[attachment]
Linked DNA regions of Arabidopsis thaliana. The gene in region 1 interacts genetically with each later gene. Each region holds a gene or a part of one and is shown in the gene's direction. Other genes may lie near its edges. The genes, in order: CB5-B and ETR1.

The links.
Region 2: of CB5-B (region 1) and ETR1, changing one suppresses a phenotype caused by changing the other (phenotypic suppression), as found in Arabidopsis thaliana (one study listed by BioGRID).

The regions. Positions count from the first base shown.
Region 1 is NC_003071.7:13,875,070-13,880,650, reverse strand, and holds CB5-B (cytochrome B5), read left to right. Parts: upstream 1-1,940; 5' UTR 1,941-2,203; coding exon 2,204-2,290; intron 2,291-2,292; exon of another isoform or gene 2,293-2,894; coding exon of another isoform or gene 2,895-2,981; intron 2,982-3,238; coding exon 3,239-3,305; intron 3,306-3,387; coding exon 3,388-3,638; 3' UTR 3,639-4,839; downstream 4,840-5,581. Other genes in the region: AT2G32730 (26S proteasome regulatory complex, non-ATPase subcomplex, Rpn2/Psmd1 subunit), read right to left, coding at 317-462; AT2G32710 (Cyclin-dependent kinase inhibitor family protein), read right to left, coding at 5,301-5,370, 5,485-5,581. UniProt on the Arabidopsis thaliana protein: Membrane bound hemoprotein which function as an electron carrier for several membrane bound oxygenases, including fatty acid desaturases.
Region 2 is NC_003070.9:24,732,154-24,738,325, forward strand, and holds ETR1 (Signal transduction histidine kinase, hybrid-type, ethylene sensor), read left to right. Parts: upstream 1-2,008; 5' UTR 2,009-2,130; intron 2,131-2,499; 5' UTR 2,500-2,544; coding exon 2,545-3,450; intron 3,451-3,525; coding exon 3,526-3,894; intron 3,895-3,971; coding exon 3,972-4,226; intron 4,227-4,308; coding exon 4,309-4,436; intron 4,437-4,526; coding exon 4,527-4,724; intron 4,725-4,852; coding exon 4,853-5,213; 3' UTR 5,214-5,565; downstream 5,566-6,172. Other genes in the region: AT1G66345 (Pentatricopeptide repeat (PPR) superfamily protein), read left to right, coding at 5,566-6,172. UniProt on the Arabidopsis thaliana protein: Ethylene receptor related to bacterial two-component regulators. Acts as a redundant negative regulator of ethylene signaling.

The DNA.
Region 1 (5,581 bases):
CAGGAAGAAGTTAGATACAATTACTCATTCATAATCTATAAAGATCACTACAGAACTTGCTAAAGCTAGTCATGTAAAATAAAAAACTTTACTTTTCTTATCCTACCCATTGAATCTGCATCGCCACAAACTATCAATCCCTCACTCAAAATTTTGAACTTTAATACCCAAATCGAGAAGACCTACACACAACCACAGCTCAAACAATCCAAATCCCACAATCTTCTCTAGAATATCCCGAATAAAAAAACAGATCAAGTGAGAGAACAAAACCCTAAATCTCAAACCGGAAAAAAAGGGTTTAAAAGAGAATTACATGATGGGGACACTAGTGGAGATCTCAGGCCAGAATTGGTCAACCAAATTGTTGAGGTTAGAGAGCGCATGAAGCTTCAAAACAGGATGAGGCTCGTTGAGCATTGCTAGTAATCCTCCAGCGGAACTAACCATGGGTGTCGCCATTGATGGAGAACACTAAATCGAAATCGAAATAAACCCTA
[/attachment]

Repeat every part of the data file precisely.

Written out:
Linked DNA regions of Arabidopsis thaliana. The gene in region 1 interacts genetically with each later gene. Each region holds a gene or a part of one and is shown in the gene's direction. Other genes may lie near its edges. The genes, in order: CB5-B and ETR1.

The links.
Region 2: of CB5-B (region 1) and ETR1, changing one suppresses a phenotype caused by changing the other (phenotypic suppression), as found in Arabidopsis thaliana (one study listed by BioGRID).

The regions. Positions count from the first base shown.
Region 1 is NC_003071.7:13,875,070-13,880,650, reverse strand, and holds CB5-B (cytochrome B5), read left to right. Parts: upstream 1-1,940; 5' UTR 1,941-2,203; coding exon 2,204-2,290; intron 2,291-2,292; exon of another isoform or gene 2,293-2,894; coding exon of another isoform or gene 2,895-2,981; intron 2,982-3,238; coding exon 3,239-3,305; intron 3,306-3,387; coding exon 3,388-3,638; 3' UTR 3,639-4,839; downstream 4,840-5,581. Other genes in the region: AT2G32730 (26S proteasome regulatory complex, non-ATPase subcomplex, Rpn2/Psmd1 subunit), read right to left, coding at 317-462; AT2G32710 (Cyclin-dependent kinase inhibitor family protein), read right to left, coding at 5,301-5,370, 5,485-5,581. UniProt on the Arabidopsis thaliana protein: Membrane bound hemoprotein which function as an electron carrier for several membrane bound oxygenases, including fatty acid desaturases.
Region 2 is NC_003070.9:24,732,154-24,738,325, forward strand, and holds ETR1 (Signal transduction histidine kinase, hybrid-type, ethylene sensor), read left to right. Parts: upstream 1-2,008; 5' UTR 2,009-2,130; intron 2,131-2,499; 5' UTR 2,500-2,544; coding exon 2,545-3,450; intron 3,451-3,525; coding exon 3,526-3,894; intron 3,895-3,971; coding exon 3,972-4,226; intron 4,227-4,308; coding exon 4,309-4,436; intron 4,437-4,526; coding exon 4,527-4,724; intron 4,725-4,852; coding exon 4,853-5,213; 3' UTR 5,214-5,565; downstream 5,566-6,172. Other genes in the region: AT1G66345 (Pentatricopeptide repeat (PPR) superfamily protein), read left to right, coding at 5,566-6,172. UniProt on the Arabidopsis thaliana protein: Ethylene receptor related to bacterial two-component regulators. Acts as a redundant negative regulator of ethylene signaling.

The DNA.
Region 1 (5,581 bases):
CAGGAAGAAGTTAGATACAATTACTCATTCATAATCTATAAAGATCACTACAGAACTTGCTAAAGCTAGTCATGTAAAATAAAAAACTTTACTTTTCTTATCCTACCCATTGAATCTGCATCGCCACAAACTATCAATCCCTCACTCAAAATTTTGAACTTTAATACCCAAATCGAGAAGACCTACACACAACCACAGCTCAAACAATCCAAATCCCACAATCTTCTCTAGAATATCCCGAATAAAAAAACAGATCAAGTGAGAGAACAAAACCCTAAATCTCAAACCGGAAAAAAAGGGTTTAAAAGAGAATTACATGATGGGGACACTAGTGGAGATCTCAGGCCAGAATTGGTCAACCAAATTGTTGAGGTTAGAGAGCGCATGAAGCTTCAAAACAGGATGAGGCTCGTTGAGCATTGCTAGTAATCCTCCAGCGGAACTAACCATGGGTGTCGCCATTGATGGAGAACACTAAATCGAAATCGAAATAAACCCTA